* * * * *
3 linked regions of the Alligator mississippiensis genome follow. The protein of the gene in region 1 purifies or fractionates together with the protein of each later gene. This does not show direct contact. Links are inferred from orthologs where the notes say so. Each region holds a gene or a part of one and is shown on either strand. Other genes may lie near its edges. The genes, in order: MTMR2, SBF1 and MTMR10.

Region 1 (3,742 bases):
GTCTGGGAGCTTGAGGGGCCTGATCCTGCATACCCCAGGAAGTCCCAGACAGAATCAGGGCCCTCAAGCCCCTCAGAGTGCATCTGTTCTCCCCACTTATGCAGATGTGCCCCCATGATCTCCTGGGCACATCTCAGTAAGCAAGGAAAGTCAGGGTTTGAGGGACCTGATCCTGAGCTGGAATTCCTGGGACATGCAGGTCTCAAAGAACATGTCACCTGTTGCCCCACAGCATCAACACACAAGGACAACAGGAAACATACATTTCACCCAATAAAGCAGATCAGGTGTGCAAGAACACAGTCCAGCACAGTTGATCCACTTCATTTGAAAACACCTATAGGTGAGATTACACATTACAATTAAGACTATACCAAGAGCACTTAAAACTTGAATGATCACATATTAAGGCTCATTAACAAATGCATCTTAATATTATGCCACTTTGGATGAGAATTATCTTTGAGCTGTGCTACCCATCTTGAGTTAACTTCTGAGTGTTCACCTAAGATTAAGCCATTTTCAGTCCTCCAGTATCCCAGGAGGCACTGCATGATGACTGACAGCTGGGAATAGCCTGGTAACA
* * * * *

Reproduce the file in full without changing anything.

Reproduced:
3 linked regions of the Alligator mississippiensis genome follow. The protein of the gene in region 1 purifies or fractionates together with the protein of each later gene. This does not show direct contact. Links are inferred from orthologs where the notes say so. Each region holds a gene or a part of one and is shown on either strand. Other genes may lie near its edges. The genes, in order: MTMR2, SBF1 and MTMR10.

Region 1 (3,742 bases):
GTCTGGGAGCTTGAGGGGCCTGATCCTGCATACCCCAGGAAGTCCCAGACAGAATCAGGGCCCTCAAGCCCCTCAGAGTGCATCTGTTCTCCCCACTTATGCAGATGTGCCCCCATGATCTCCTGGGCACATCTCAGTAAGCAAGGAAAGTCAGGGTTTGAGGGACCTGATCCTGAGCTGGAATTCCTGGGACATGCAGGTCTCAAAGAACATGTCACCTGTTGCCCCACAGCATCAACACACAAGGACAACAGGAAACATACATTTCACCCAATAAAGCAGATCAGGTGTGCAAGAACACAGTCCAGCACAGTTGATCCACTTCATTTGAAAACACCTATAGGTGAGATTACACATTACAATTAAGACTATACCAAGAGCACTTAAAACTTGAATGATCACATATTAAGGCTCATTAACAAATGCATCTTAATATTATGCCACTTTGGATGAGAATTATCTTTGAGCTGTGCTACCCATCTTGAGTTAACTTCTGAGTGTTCACCTAAGATTAAGCCATTTTCAGTCCTCCAGTATCCCAGGAGGCACTGCATGATGACTGACAGCTGGGAATAGCCTGGTAACA